An optional purchase that can be used effectively in groups in schools or libraries.

READ REVIEW

WHEN A TIGER COMES TO DINNER

What do tigers like to do at dinner parties?

A cautious mouse is getting ready to entertain a tiger and thinks that the key to its success is in a book entitled: How to Impress a Tiger. The mouse feels quite prepared, in spite of some early nervousness, and it puts a record on the turntable (wait—have young readers seen this device before?), mixes punch, and festoons its home with party decorations. When the tiger enters, the mouse roars, thinking “ ‘Rooooaaaarrrr!’ means ‘hello,’ ” and does as the book suggests: “When you say ‘Hello,’ put your hands up like claws and show your teeth. That is the polite greeting.” Unfortunately, the friendly tiger at the door is quite scared and screams in large letters: “AHHHHHHH!” She’s ready to turn tail, but the mouse immediately works to save the situation, consulting the manual once again and finding that now, somehow, the advice is just the opposite. The diligent host has been correct about the peanut-butter sandwiches but soon learns as well that greeting the tiger nicely and giving her the chance to play checkers and wear a polka-dot party hat will make her your friend for life. Heavy black outlines and flat blocks of color show off the mouse’s cozy home to advantage in what look like digital illustrations. The book’s tongue-in-cheek premise provides read-aloud fun and opportunities for some good roars.

An optional purchase that can be used effectively in groups in schools or libraries. (Picture book. 4-6)

Pub Date: April 9, 2019

ISBN: 978-0-06-256829-8

Page Count: 32

Publisher: Balzer + Bray/HarperCollins

Review Posted Online: Jan. 15, 2019

Kirkus Reviews Issue: Feb. 1, 2019

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Should be packaged with an oxygen supply, as it will incontestably elicit uncontrollable gales of giggles.

THE DINKY DONKEY

Even more alliterative hanky-panky from the creators of The Wonky Donkey (2010).

Operating on the principle (valid, here) that anything worth doing is worth overdoing, Smith and Cowley give their wildly popular Wonky Donkey a daughter—who, being “cute and small,” was a “dinky donkey”; having “beautiful long eyelashes” she was in consequence a “blinky dinky donkey”; and so on…and on…and on until the cumulative chorus sails past silly and ludicrous to irresistibly hysterical: “She was a stinky funky plinky-plonky winky-tinky,” etc. The repeating “Hee Haw!” chorus hardly suggests what any audience’s escalating response will be. In the illustrations the daughter sports her parent’s big, shiny eyes and winsome grin while posing in a multicolored mohawk next to a rustic boombox (“She was a punky blinky”), painting her hooves pink, crossing her rear legs to signal a need to pee (“winky-tinky inky-pinky”), demonstrating her smelliness with the help of a histrionic hummingbird, and finally cozying up to her proud, evidently single parent (there’s no sign of another) for a closing cuddle.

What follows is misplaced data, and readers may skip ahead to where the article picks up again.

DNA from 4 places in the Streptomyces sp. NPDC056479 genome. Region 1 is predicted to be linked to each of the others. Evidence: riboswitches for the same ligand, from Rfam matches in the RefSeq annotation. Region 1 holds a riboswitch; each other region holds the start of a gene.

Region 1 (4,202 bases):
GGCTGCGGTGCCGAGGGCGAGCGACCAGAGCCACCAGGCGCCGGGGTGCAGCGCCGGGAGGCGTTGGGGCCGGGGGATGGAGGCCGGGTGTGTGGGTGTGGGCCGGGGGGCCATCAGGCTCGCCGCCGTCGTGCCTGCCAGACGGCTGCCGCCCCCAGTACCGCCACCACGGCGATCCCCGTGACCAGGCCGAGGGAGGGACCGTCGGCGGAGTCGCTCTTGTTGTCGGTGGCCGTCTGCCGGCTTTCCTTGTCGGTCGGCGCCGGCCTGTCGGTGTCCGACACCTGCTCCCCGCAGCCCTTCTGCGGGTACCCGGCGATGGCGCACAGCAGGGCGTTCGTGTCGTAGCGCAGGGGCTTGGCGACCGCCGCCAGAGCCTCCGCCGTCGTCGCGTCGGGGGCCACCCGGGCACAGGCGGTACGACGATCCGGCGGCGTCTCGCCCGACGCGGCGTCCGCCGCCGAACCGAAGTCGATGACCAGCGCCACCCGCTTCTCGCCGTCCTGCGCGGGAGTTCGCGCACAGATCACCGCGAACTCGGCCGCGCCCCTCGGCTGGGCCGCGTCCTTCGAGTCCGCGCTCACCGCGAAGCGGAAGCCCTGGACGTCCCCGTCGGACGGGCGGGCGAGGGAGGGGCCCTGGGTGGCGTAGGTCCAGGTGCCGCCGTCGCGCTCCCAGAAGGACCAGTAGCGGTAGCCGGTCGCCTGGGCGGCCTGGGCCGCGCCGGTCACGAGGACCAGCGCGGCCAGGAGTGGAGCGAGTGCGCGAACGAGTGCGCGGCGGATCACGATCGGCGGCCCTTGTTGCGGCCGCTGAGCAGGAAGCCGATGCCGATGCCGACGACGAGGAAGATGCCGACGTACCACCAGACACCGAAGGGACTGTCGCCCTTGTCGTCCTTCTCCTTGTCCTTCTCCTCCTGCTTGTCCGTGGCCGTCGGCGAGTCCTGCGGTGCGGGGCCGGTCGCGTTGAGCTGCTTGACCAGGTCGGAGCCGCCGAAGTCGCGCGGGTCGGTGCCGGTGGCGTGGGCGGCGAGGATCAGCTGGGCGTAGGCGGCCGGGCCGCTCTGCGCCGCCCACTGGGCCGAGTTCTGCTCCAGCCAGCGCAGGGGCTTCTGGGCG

Should be packaged with an oxygen supply, as it will incontestably elicit uncontrollable gales of giggles. (Picture book. 4-6)

Pub Date: Nov. 5, 2019

ISBN: 978-1-338-60083-4

Page Count: 24

Publisher: Scholastic

Review Posted Online: Oct. 13, 2019

Kirkus Reviews Issue: Nov. 1, 2019

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Take strength from the dreamers before you and follow your dreams. Or maybe just roll the dice.

LITTLE JOE CHICKAPIG

Is it a book about aspirations or the backstory for the board game?

Chickapig is defined as “an animal hybrid that is half-chicken and half-pig” and is depicted in yellow, two-legged chick shape with pink pig snout and ears. Young Joe Chickapig lives on a farm that was his grandfather’s dream, but it’s getting Joe down. He dreams of adventure but needs the “courage to follow his heart. / But how could he do it? How could he start?” In a bedtime story, Joe’s mother shares the influential characters that helped Joe’s sailor grandfather “follow his heart against the tide.” It seems that “Grandpa had heard a story told / Of a great big bear who broke the mold. / The bear was tired of striking fear”—so he became a forest doctor and a friend to all. And the bear’s inspiration? “A mouse who went to space.” The mouse, in turn, found hope in a “fierce young dragon” who joined a rock band. And coming full circle, the dragon found courage from a Chickapig warrior who “tired of shields and swords to wield” and established a farm. Chickapig game fans will appreciate this fanciful rhyming tale illustrated in attention-grabbing colors, but readers coming to it cold will note a distinct absence of plot. Mouse and dragon present female; all others are male.

Take strength from the dreamers before you and follow your dreams. Or maybe just roll the dice. (Picture book. 4-6)

Pub Date: Jan. 14, 2020

ISBN: 978-0-7944-4452-5

Page Count: 32

Publisher: Printers Row

Review Posted Online: Oct. 9, 2019

Kirkus Reviews Issue: Nov. 1, 2019

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